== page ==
Now I know that the good people of the Iron Hall probably believe in theory this principle that God owns everything, but here's the crux of the matter: your giving to the work of the Lord would reflect if you genuinely believe this. So the question is not: 'How much of my money should I give to God?', rather the real question is: 'How much of God's money should I keep for myself?'. There's the first thing to remember: God owns everything.
Here's the second thing, and this is really soul-shaking: your stewardship reflects your spiritual trustworthiness. Have you got that? Your stewardship financially before God reflects your spiritual trustworthiness. Turn with me to Luke chapter 16 because I want to ground everything fundamentally in the Scriptures to show that I'm not making any of this up, in fact the Lord Jesus is telling us this. I think that this is one of the most startling insights into the way that God's kingdom works, and the Lord Jesus Himself reveals it to us in verses 10 to 13 of Luke 16. He says: 'He that is faithful in that which is least is faithful also in much: and he that is unjust in the least is unjust also in much. If therefore ye have not been faithful in the unrighteous mammon, who will commit to your trust the true riches? And if ye have not been faithful in that which is another man's, who shall give you that which is your own?'.
Now if you note again verse 11: 'If therefore ye have not been faithful in the unrighteous mammon', or riches, 'who will commit to your trust the true riches?'. In other words, if I can paraphrase it into our context: 'If your giving does not reflect that you are loving God, and loving your brethren, and loving a lost world, do you think God is going to give you spiritual trustworthiness?'. Now let me just pause for a moment, because perhaps there are some believers in our gathering today thinking: 'Why is God not working through me any more?', or 'Why won't God use me the way I long to be used? I feel that God is perhaps finished with me'. Well, could it be that in this seemingly minor area of stewardship before God you have not been faithful, and God is not going to trust you with spiritual riches if you can't be faithful in something as small as this.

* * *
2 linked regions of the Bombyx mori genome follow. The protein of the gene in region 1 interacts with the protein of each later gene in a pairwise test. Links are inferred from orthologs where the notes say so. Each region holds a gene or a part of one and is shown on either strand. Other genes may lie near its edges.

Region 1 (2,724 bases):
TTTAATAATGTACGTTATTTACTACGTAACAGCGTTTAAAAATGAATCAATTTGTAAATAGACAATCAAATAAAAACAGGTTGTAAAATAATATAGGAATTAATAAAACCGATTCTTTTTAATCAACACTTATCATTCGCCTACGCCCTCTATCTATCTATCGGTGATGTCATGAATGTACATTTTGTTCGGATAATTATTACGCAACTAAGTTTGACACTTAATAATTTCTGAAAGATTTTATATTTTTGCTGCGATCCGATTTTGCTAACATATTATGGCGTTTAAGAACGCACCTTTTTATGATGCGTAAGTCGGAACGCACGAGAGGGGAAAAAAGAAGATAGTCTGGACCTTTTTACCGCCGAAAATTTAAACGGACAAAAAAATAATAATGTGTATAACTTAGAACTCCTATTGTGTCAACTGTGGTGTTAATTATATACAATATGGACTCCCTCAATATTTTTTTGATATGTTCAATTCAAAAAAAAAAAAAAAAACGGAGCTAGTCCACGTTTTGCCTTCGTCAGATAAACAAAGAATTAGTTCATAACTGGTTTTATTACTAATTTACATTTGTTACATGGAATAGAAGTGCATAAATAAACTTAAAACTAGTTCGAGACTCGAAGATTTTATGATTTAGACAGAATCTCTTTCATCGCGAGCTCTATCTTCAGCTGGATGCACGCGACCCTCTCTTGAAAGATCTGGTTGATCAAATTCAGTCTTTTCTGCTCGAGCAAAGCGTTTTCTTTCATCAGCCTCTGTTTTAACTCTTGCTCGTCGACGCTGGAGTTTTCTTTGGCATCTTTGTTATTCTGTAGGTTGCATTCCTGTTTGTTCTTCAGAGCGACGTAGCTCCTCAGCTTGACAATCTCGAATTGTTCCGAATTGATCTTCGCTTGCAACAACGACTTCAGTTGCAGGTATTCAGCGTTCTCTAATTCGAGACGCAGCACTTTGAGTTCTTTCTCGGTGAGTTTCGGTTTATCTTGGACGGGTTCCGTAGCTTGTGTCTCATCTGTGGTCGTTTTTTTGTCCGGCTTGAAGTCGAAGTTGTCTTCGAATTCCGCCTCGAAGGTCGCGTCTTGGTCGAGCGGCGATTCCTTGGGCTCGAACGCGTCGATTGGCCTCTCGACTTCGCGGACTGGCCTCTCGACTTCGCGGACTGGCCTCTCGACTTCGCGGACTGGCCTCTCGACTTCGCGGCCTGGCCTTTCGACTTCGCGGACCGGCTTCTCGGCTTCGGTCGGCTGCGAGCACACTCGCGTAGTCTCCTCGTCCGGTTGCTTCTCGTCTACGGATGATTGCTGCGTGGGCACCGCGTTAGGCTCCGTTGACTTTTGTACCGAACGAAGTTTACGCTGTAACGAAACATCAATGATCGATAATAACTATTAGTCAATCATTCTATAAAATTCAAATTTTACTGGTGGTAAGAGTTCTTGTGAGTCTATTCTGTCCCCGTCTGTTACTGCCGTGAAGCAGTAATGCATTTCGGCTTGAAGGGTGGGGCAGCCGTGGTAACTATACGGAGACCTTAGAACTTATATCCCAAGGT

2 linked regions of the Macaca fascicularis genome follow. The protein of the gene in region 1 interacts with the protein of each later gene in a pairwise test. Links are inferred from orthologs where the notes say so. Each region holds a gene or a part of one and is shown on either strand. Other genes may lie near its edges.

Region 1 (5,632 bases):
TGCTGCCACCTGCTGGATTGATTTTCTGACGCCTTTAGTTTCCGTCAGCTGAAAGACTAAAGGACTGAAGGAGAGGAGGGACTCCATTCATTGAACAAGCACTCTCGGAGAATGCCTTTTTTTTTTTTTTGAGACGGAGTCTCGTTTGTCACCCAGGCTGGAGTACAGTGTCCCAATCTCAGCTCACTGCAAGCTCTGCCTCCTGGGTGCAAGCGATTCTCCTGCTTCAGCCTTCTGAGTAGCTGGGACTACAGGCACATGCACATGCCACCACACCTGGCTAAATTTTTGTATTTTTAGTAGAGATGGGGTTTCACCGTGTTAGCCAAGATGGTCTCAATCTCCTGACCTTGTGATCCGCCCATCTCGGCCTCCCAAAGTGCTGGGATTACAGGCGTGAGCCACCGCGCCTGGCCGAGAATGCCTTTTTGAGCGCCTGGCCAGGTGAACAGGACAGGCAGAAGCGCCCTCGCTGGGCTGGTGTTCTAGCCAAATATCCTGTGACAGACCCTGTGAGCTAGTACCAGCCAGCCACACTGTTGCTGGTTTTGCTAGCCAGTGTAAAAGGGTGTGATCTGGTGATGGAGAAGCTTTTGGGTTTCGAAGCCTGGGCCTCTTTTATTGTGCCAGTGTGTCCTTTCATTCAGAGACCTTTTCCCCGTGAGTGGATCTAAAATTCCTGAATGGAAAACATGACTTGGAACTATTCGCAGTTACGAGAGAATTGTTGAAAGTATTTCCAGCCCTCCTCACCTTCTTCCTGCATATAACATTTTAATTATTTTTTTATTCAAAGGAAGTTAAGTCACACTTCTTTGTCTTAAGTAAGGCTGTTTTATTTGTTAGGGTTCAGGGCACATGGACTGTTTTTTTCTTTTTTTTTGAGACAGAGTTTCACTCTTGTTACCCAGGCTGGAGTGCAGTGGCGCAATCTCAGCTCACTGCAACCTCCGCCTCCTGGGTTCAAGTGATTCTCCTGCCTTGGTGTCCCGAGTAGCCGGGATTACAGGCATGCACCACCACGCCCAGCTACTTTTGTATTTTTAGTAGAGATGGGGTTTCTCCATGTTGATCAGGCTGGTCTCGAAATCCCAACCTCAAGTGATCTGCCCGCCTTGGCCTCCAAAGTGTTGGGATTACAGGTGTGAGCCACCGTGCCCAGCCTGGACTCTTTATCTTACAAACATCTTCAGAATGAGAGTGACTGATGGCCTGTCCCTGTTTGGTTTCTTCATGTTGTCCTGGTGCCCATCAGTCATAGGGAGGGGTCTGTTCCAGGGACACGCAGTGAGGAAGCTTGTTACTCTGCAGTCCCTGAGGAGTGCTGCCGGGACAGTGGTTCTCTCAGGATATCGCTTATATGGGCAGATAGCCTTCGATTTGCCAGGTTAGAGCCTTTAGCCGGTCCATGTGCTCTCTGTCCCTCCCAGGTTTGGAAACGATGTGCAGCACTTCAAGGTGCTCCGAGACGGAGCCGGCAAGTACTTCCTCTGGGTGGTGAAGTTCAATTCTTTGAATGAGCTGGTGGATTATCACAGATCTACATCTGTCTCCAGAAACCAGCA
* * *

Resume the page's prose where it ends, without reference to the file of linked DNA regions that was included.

Here is the idea: think of the owner of an engineering company, and he has no sons to take on the business, and there's an employee that he's had his eye on for some time who he wants to take over. Of course, he wants to find out if that employee is trustworthy, if he can handle the business and make a profit, so he gives him part of the business to manage for a season. He wants to see if he can secure business and oversee new projects and ventures, to see if this man can make it profitable in a day that is yet to be. So he puts him in the position and he watches very closely how the employee runs that part of the business for many months, and he's not really concerned about how much money he's making, but he wants to determine has trustworthiness, his abilities with regards to running the thing. Because if he doesn't prove that he's trustworthy in the small part of the company, the owner is not going to trust him with the whole thing! But if he can prove that he's faithful with that, the owner will entrust him with true riches one day: the ownership of the whole sham-bang.
Now please see this, the Lord is saying - and what a challenge this is to all of our hearts - if we're not faithful with the use of our own personal finances, and certainly that includes our money to the giving of Christ's kingdom, the Bible says that God will determine that we are untrustworthy to handle true spiritual riches. I just wonder is that why some of us are not experiencing the real abundant blessing of God in our lives? Is that why you're stuck in a rut? Is that why God seems to bless everybody else but you? It's not the amount of money that God is concerned with, it's the amount of His money that you're keeping for your own pleasure! Yet you're forfeiting spiritual pleasure for things that will not endure!